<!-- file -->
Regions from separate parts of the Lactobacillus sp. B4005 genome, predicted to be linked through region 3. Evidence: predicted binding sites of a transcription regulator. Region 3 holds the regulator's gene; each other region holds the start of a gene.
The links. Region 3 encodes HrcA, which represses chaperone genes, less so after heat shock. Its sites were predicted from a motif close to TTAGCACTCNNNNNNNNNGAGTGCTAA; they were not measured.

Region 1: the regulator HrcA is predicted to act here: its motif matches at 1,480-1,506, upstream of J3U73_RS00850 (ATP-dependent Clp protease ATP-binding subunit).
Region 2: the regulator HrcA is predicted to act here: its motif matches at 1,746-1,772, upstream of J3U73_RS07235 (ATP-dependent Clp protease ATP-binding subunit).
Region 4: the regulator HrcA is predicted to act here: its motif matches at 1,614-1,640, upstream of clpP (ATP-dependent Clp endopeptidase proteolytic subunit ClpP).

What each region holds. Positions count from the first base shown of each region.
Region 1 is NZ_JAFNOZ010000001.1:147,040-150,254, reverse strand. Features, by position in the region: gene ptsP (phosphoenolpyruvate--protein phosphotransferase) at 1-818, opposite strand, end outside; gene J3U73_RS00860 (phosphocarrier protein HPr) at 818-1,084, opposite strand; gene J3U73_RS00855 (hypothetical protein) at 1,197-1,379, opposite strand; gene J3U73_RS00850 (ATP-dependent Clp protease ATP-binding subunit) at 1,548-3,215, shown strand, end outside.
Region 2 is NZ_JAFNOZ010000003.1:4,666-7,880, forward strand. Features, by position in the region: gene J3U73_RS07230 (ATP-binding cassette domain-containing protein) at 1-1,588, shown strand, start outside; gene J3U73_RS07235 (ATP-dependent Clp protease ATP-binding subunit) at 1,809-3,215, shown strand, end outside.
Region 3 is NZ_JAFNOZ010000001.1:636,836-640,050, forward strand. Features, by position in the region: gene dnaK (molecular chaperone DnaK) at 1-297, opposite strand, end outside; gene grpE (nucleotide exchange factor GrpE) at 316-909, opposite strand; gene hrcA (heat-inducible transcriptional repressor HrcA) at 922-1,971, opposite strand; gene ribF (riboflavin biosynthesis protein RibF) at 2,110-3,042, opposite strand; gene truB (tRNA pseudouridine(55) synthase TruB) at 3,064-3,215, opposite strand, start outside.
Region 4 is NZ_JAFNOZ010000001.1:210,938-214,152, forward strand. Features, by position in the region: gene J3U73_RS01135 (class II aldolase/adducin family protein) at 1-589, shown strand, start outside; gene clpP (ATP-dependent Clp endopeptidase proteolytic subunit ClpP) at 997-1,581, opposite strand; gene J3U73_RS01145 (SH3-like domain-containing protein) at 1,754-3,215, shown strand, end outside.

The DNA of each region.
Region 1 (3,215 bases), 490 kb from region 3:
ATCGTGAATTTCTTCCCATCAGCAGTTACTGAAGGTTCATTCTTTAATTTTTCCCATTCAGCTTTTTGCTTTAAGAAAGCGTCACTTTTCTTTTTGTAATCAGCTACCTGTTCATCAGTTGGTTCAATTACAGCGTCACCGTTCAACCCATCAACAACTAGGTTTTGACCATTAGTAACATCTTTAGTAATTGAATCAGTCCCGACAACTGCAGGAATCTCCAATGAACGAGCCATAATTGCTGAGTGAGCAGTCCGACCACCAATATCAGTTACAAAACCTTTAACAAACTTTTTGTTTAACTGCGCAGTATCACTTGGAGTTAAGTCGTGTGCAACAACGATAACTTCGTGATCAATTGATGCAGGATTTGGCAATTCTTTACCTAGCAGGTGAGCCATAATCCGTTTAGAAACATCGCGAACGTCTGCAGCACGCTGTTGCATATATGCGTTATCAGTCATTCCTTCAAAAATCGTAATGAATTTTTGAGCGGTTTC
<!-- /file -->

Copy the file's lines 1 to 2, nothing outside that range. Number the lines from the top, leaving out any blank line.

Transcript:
Regions from separate parts of the Lactobacillus sp. B4005 genome, predicted to be linked through region 3. Evidence: predicted binding sites of a transcription regulator. Region 3 holds the regulator's gene; each other region holds the start of a gene.
The links. Region 3 encodes HrcA, which represses chaperone genes, less so after heat shock. Its sites were predicted from a motif close to TTAGCACTCNNNNNNNNNGAGTGCTAA; they were not measured.